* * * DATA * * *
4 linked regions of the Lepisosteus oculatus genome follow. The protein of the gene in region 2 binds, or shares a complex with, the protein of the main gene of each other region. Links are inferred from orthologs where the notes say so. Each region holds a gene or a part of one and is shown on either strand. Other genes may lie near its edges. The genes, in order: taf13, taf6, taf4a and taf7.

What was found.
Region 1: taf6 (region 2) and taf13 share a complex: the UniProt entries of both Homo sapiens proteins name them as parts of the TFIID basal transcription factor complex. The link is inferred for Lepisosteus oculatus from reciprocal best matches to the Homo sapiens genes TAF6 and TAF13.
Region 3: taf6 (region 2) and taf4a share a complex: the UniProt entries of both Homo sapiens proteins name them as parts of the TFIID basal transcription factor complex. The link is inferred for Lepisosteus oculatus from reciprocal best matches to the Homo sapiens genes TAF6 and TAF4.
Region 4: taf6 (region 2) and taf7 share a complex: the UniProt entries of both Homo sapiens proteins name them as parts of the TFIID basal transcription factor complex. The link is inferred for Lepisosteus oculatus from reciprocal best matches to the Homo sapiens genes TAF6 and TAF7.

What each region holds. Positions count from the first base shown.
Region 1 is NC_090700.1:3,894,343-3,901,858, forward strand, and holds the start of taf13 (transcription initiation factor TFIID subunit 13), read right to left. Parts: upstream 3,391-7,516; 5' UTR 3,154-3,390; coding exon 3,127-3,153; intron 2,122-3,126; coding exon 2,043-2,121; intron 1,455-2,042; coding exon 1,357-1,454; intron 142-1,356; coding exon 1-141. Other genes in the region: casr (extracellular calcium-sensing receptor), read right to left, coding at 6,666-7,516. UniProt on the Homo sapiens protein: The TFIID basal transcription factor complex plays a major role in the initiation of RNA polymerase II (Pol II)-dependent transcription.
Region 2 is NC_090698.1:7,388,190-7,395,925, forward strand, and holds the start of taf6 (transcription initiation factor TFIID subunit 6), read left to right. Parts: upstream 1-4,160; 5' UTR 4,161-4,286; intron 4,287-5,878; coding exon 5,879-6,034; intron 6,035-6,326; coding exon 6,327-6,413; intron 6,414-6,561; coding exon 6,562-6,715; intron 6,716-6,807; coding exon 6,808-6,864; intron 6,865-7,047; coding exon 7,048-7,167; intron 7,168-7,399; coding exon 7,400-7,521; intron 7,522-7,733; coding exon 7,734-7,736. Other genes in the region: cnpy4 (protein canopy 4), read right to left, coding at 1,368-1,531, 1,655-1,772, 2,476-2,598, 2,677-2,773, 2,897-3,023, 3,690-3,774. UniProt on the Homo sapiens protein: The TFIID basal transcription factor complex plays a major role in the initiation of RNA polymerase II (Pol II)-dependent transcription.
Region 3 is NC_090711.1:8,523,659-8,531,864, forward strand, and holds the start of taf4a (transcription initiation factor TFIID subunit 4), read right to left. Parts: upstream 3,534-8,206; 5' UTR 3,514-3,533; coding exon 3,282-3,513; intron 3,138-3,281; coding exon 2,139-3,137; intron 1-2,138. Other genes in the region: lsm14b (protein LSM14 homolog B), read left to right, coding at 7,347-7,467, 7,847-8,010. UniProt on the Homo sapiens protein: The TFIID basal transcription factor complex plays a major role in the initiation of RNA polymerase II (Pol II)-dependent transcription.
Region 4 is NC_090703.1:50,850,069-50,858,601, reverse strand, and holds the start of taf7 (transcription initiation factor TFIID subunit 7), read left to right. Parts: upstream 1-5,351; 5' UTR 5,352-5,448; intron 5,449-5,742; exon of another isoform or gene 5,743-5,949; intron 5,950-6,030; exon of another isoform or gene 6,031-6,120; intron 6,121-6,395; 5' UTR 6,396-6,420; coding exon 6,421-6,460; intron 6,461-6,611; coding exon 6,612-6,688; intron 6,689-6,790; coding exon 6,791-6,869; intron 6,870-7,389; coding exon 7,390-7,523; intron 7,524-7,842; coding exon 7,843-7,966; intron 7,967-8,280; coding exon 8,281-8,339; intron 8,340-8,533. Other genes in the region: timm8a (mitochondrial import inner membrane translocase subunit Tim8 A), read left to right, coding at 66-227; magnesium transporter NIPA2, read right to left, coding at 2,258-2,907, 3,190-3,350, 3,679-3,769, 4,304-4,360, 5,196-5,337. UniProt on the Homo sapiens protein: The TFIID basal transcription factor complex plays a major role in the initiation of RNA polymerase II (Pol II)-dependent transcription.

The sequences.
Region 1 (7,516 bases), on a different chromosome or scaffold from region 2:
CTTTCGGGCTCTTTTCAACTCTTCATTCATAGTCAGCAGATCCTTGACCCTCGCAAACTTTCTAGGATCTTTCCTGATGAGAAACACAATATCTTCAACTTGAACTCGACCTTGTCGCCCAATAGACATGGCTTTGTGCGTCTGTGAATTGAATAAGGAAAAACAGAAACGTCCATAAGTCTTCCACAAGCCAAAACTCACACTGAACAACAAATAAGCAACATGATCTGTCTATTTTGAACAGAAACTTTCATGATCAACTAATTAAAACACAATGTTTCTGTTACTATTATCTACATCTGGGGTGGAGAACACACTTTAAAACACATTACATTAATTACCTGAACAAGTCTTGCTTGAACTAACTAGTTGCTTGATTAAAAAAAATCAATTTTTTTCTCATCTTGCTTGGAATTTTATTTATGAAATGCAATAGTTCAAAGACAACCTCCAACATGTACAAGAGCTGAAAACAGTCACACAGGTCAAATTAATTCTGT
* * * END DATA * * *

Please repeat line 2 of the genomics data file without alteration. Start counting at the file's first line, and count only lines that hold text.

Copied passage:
What was found.